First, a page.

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With collection small in scope manages to say a lot about people and human relationships
on 1 February 2014
"Between Friends” written by famous Israeli author Amos Oz is collection of eight stories which describe life in the kibbutz, where Oz had spent part of his youth. His stories, although not directly following each other, share some same characters and describe the many mishaps of people who spend their lives in one of these collective communities.
Kibbutz which is a form of human community appeared early 20th century in Israel, initially based on economic and social equality of members employed in agricultural work, was a kind of utopian collective in which there was no private property, and in a somewhat modified release survived to the present time.
In his book, Oz brings eight stories that occur within such a community, immediately after the World War II, and the symbolism of this collection is that it begins and ends with the motif of death, which is a symbolic way for the author to talk about dying utopia whose product, at least originally, was a kibbutz.
The author discusses the different daily episodes through which describes the atmosphere that reigned within the kibbutz members, their mutual relations, doubts and questioning themselves and others, showing absolutely unstoppable progress in human thinking that without self-actualization and fulfillment of their own desires there are no opportunities for the happiness of the individual.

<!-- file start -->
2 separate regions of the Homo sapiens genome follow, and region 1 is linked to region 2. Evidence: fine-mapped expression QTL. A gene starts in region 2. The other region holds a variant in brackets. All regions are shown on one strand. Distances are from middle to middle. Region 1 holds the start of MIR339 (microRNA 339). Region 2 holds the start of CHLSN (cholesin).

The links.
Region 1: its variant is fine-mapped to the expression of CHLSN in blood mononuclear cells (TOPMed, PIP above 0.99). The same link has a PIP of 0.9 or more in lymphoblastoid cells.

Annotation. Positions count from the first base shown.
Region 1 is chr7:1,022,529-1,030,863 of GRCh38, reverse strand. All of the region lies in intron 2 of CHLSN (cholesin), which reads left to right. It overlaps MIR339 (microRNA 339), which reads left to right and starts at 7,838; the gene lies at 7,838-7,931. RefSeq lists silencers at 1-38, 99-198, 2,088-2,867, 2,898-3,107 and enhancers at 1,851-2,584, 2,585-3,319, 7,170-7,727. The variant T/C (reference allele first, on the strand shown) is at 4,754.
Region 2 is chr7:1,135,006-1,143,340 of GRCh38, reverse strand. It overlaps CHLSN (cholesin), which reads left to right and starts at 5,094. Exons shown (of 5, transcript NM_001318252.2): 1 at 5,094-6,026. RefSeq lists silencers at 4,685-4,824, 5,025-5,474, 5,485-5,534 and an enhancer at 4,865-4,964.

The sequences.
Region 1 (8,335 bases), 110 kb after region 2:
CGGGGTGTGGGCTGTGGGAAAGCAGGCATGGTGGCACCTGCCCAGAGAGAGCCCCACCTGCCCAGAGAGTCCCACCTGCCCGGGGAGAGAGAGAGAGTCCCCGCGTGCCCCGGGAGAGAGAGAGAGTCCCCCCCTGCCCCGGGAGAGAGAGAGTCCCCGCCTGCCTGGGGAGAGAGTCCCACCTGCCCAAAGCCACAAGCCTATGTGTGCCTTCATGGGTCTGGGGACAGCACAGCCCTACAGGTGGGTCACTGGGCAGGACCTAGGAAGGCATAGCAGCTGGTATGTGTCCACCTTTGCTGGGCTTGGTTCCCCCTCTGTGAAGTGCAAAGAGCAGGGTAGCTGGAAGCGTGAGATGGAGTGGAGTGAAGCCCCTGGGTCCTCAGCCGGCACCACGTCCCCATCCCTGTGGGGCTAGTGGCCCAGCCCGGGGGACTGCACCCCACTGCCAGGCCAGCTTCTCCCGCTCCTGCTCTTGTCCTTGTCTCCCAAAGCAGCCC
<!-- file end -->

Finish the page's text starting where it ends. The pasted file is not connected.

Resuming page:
It's hard to single out one or even a few stories because each of these eight is special in their own way; in the first "The King of Norway” we will meet a single person obsessed with the bad news that is afraid of intimacy; "Two Women" in the eponymous story chat after man left one of them and came to live with the other; story by which the collection was named, "Between Friends”, describes unusual event in which seventeen year old girl went to live with his thirty years older teacher and her father comes to their apartment to speak with her trying to return her home; story "Father” which in itself seems to have the most autobiographical elements brings an emotional story about the boy who visits his ailing father, the only remaining parent; "Little Boy", probably the saddest of all stories in which we meet the little boy Yoav which is five years old, and just like his father cannot be reconciled with the rigid kibbutz rules that during the night kids cannot be with their parents, but with other, sometimes very cruel, peers in the dormitory; "At Night" provides the reader an opportunity to learn about the unusual events of one night when kibbutz general secretary conducts the night watch; "Deir Ajloun" tells the story of a young Yotam who gets a call from a fugitive member of the kibbutz to come to him to Italy, for the high education fully paid, but the question is what will general assembly say on that; and the last story "Esperanto" that tells the story of one of the oldest kibbutz members, a man who survived the Holocaust and who was once a teacher of Esperanto whose death will end the story and the whole collection.
Looking at the summaries of each story is obvious that the author tells about many, sometimes controversial, aspects of life in the kibbutz, and his stories evoke a wide range of human emotions and are thought-provoking.
Although its scope is not a monumental like previous “A Tale of Love and Darkness” Amos Oz with this collection small in scope manages to say a lot about people and human relationships.
Therefore, his last work "Between Friends” as well as all his previously published, can certainly be recommended for reading.